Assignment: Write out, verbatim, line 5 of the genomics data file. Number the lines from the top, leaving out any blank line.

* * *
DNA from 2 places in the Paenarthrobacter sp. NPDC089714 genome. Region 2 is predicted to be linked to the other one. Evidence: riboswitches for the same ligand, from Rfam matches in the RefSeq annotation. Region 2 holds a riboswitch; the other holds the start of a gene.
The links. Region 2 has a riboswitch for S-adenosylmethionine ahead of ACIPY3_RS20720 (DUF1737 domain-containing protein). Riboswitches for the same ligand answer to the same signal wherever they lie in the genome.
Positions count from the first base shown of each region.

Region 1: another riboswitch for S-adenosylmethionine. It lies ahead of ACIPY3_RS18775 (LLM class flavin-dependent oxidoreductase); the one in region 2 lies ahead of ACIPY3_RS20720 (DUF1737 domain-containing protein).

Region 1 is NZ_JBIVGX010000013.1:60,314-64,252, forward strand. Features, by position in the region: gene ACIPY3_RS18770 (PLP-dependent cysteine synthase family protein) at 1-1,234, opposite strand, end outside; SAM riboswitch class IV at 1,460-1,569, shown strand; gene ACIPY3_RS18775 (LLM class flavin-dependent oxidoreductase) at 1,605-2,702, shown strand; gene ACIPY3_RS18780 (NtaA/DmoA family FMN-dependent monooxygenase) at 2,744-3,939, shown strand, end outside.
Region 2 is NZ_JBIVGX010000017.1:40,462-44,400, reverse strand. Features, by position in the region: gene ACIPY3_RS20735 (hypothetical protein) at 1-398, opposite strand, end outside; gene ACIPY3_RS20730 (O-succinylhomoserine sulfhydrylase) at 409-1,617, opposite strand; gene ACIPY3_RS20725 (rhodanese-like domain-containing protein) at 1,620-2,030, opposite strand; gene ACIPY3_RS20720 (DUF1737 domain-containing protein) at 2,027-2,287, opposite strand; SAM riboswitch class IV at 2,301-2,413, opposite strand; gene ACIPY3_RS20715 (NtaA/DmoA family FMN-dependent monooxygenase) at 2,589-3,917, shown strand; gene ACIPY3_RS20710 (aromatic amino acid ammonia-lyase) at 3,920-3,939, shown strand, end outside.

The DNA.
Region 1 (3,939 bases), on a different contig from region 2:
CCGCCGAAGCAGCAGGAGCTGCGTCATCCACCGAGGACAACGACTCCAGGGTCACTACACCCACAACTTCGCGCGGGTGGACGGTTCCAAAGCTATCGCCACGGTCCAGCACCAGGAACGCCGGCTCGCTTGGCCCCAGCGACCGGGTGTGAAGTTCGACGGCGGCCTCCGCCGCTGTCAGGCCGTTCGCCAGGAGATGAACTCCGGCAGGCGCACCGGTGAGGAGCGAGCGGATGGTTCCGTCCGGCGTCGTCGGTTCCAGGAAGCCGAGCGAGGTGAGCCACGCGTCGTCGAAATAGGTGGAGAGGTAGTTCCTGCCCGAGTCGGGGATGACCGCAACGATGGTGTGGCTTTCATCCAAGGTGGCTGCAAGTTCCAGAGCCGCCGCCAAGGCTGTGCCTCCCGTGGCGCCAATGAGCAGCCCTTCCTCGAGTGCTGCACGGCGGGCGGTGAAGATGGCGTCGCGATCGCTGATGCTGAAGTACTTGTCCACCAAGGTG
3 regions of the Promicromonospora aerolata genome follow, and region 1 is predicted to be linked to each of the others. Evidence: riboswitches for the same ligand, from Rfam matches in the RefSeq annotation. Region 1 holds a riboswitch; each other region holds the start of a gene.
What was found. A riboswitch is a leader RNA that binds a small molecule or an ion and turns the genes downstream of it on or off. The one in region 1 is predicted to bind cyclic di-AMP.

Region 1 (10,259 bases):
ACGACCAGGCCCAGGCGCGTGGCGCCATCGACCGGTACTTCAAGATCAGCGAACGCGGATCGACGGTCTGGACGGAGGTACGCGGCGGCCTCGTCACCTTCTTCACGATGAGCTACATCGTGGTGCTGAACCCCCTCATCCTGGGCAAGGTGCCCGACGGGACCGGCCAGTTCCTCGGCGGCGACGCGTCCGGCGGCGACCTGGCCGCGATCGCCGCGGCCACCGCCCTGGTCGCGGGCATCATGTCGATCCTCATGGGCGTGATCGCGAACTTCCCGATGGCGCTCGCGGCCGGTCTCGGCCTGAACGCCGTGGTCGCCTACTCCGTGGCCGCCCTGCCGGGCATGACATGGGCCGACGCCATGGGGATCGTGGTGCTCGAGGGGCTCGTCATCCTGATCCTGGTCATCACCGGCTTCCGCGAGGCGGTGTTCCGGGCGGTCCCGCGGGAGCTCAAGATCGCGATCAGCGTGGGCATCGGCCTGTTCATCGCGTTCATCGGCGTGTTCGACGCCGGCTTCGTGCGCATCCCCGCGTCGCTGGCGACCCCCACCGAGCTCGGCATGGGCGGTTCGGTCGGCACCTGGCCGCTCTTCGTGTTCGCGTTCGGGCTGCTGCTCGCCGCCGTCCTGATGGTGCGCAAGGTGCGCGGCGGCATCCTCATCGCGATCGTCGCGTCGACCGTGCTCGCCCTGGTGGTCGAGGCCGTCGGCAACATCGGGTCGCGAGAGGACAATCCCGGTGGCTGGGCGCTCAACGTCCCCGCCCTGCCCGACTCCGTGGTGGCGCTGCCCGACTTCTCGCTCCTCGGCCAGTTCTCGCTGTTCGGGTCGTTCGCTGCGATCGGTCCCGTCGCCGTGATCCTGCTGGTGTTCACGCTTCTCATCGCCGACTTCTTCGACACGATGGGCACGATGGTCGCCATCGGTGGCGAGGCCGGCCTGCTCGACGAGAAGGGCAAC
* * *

Region 1 is NZ_JBIVGX010000013.1:60,314-64,252, forward strand. Features, by position in the region: gene ACIPY3_RS18770 (PLP-dependent cysteine synthase family protein) at 1-1,234, opposite strand, end outside; SAM riboswitch class IV at 1,460-1,569, shown strand; gene ACIPY3_RS18775 (LLM class flavin-dependent oxidoreductase) at 1,605-2,702, shown strand; gene ACIPY3_RS18780 (NtaA/DmoA family FMN-dependent monooxygenase) at 2,744-3,939, shown strand, end outside.